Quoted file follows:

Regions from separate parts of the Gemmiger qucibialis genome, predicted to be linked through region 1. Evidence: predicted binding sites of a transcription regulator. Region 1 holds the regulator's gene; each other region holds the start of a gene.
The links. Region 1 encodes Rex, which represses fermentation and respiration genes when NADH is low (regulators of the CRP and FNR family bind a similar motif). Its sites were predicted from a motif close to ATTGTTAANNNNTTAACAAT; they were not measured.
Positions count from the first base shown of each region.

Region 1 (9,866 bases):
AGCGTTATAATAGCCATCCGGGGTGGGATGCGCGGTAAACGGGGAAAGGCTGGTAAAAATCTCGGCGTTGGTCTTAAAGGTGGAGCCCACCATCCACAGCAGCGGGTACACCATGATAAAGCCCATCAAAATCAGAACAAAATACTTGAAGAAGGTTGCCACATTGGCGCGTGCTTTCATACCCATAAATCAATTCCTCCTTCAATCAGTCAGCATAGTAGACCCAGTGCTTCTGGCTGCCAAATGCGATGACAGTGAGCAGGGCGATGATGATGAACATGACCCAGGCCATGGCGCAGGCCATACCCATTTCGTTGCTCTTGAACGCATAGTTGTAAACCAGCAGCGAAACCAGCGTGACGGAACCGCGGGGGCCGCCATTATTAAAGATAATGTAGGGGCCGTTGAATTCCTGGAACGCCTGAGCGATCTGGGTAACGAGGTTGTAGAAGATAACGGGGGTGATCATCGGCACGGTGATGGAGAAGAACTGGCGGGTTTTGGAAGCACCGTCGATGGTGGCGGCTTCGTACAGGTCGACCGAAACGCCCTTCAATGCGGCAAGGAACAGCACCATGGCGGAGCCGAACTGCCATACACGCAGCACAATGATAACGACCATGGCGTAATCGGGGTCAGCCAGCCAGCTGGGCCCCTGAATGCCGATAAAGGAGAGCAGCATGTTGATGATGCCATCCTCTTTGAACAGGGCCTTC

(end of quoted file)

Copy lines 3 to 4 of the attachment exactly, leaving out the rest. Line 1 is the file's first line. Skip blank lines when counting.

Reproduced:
Positions count from the first base shown of each region.

Region 1 (9,866 bases):